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Sri Lanka: Between Hope and Despair

M. Mayilvaganam is Associate Fellow at Institute for Defence Studies and Analyses, New Delhi. Click here for detail profile.
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  • November 21, 2006

    At present Sri Lanka is witnessing the worst fighting since the signing of the ceasefire agreement (CFA) on February 22, 2002. The fighting was sparked by the LTTE's blockade of the Maavilaru reservoir on July 22, 2006 and the Sri Lankan government's attempts to reopen it by force. Since then the LTTE and the Sri Lankan government have indulged in heavy fighting in the north and east over issues like Sampur and the A9 highway. This has again put a question mark on the prospects for peace and is causing internal and international despair. On the other hand, the constitution of an All Party Committee on the ethnic issue, the "historic" agreement between the ruling Sri Lanka Freedom Party (SLFP) and the opposition United National Party (UNP), and the appointment of a Commission of Enquiry to probe human rights violations, all provide 'hope'.

    The current standoff started with the crisis over the Maavilaru waterway in Trincomalee district, when the LTTE closed the sluice gate in protest against the reported insensitivity of the Sri Lankan government in addressing the drinking water problem of Tamils at Eachchilampattu. Colombo had earlier given the green signal for the Asian Development Bank (ADB) project on drinking water supply in the areas under its control in spite of protest from people living in the "uncleared" areas. As a result, without providing any room for negotiations, the local Tamils along with the LTTE closed the sluice gates of the water canal, thus blocking water to some 30,000 acres of ripe paddy fields and 60,000 people in nearby Sinhala settlements. The issue got aggravated when the Sri Lankan government began using military force to settle the issue.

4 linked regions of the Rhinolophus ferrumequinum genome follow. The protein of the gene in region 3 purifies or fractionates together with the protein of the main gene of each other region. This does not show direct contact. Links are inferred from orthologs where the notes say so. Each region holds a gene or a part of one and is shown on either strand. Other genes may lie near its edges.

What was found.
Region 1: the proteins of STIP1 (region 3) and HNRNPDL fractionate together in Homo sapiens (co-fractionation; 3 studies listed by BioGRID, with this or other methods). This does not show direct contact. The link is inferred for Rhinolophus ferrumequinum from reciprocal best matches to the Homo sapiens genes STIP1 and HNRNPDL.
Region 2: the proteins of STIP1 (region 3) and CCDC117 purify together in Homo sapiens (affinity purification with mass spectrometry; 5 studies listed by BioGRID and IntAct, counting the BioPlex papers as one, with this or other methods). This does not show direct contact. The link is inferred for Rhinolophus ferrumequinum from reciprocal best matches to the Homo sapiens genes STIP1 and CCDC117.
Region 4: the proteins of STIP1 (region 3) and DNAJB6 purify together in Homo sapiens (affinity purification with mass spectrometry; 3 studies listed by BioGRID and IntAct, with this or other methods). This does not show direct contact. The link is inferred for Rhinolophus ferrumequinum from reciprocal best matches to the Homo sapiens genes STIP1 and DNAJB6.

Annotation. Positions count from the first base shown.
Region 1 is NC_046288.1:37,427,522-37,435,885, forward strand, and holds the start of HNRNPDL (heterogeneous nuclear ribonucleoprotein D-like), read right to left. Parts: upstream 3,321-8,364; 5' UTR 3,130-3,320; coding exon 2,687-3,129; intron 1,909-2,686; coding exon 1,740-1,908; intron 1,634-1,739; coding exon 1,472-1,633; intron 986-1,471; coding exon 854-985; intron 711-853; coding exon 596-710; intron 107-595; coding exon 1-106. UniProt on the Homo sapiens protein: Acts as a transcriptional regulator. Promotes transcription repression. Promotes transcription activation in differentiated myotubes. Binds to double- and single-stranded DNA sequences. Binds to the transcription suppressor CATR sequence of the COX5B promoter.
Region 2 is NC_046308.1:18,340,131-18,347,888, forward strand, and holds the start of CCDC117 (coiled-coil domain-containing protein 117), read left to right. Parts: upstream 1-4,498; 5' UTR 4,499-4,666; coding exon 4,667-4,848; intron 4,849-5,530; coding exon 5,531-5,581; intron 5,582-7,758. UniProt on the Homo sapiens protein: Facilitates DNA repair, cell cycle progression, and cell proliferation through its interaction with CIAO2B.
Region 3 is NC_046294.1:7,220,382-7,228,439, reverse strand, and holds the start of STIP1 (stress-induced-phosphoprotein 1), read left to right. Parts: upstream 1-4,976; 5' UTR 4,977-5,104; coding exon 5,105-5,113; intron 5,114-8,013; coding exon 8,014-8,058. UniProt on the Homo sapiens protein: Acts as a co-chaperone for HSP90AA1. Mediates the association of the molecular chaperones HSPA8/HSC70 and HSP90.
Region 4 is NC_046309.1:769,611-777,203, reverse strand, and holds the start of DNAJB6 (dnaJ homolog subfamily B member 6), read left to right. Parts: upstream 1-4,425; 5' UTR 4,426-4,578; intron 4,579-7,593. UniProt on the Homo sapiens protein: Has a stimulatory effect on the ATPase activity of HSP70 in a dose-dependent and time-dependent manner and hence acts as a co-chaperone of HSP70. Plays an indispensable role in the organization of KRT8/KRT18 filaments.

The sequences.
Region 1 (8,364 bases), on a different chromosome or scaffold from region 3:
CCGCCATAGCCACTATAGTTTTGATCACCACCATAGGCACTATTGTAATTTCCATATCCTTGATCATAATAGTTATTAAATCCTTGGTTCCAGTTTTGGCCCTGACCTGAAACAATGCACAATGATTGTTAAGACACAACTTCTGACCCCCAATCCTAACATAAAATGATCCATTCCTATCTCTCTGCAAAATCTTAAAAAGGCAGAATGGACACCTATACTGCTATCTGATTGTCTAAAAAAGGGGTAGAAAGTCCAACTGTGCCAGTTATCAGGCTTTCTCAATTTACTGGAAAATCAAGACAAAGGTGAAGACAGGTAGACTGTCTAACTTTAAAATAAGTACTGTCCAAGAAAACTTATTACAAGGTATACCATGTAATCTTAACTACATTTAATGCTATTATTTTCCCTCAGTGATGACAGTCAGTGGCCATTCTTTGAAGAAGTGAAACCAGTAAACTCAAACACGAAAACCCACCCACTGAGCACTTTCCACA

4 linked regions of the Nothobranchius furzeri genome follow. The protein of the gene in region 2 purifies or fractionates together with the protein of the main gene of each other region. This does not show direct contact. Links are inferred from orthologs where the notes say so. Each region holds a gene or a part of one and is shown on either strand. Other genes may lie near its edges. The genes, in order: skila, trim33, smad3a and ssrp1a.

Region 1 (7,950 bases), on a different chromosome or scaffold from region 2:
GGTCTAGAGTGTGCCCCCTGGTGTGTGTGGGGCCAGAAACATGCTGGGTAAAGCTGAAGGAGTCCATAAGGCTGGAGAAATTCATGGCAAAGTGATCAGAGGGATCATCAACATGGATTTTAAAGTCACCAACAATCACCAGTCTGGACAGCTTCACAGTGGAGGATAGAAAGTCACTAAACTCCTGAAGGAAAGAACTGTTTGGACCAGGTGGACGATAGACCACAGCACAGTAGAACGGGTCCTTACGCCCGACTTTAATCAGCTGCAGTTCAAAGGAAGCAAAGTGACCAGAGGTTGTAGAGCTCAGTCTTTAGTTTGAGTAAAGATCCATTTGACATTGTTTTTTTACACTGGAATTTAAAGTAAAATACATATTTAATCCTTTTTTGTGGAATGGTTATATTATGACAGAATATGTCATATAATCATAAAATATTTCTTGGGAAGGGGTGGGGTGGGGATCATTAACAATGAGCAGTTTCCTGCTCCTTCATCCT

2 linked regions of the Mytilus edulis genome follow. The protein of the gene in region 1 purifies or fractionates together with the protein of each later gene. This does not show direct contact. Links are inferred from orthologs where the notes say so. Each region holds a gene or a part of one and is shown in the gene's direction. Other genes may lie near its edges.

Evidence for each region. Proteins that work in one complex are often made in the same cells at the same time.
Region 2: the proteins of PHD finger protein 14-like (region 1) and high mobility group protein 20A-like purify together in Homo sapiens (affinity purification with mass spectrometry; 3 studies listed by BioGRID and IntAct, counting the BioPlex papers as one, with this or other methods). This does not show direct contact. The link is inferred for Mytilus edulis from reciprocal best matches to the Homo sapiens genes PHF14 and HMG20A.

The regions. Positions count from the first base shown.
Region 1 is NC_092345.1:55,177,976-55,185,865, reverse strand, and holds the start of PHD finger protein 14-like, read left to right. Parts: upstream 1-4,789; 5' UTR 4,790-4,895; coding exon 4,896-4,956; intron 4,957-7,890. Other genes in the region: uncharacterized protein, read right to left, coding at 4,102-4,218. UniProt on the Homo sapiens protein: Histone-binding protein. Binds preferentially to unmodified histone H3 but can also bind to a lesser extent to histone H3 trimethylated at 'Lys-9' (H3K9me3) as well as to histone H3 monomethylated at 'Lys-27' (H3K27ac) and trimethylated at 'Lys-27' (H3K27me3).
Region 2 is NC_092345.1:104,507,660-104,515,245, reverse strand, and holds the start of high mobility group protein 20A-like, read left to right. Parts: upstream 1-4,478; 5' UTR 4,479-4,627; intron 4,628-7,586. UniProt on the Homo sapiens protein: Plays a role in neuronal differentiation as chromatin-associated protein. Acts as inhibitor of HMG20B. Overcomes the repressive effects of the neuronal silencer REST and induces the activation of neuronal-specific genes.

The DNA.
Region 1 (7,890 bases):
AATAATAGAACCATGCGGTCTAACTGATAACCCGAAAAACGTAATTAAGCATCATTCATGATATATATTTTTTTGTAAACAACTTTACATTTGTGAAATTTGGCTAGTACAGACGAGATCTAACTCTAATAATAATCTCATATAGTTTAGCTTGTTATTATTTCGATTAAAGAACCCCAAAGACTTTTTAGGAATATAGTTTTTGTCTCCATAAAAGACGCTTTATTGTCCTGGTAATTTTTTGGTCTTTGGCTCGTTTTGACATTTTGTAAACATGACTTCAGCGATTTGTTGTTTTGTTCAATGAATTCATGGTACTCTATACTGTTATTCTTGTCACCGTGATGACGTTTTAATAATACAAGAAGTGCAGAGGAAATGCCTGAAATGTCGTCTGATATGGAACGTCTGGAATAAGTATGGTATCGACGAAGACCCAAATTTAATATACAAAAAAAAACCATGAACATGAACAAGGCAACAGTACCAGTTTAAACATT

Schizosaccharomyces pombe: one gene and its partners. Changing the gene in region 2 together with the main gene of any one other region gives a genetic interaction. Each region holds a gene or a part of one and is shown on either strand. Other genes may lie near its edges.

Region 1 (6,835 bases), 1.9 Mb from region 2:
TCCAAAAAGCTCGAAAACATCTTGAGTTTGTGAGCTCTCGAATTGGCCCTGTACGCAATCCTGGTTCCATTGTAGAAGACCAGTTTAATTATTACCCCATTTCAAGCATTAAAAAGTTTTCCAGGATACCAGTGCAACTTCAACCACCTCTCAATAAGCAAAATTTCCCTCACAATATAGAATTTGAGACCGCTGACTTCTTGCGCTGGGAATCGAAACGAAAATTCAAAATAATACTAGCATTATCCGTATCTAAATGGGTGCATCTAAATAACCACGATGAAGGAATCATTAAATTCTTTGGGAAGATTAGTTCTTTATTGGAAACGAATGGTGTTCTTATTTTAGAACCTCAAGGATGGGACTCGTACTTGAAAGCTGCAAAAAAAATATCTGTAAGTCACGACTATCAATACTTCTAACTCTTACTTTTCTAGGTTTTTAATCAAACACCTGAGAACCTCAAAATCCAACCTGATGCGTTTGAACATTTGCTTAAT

After regaining control over the Maavilaru reservoir through military force, Colombo subsequently went ahead and gained control over the LTTE base at Sampur, which was perceived as a threat to the Navy's base and harbour at Trincomalee. This raises the question of why in both these instances the LTTE 'withdrew' and avoided an escalation in conflict? Why were the government forces going ahead with attacks on other targets in the north and east even at the time of peace talks with the LTTE?

    The LTTE withdrew from the frontline in both instances after initial defensive attacks due to the reported lack of force to match the government's K-fir jets and ground forces. Besides, the Tigers were careful to keep casualties to the minimum possible at this stage when 'recruitment' and financial mobilisation are being constrained by the international community's strong pressure. The LTTE's efforts have been at both the military and diplomatic levels. Militarily, it is offering stiff resistance to the advancing Sri Lankan Army, the immediate aim being to gain respite from the present military operations and regroup rather than fighting a full-fledged war. Diplomatically, the LTTE is urging the international community to stop the Sri Lankan government's military offensive in the north and east, by warning that it would otherwise completely withdraw from the talks.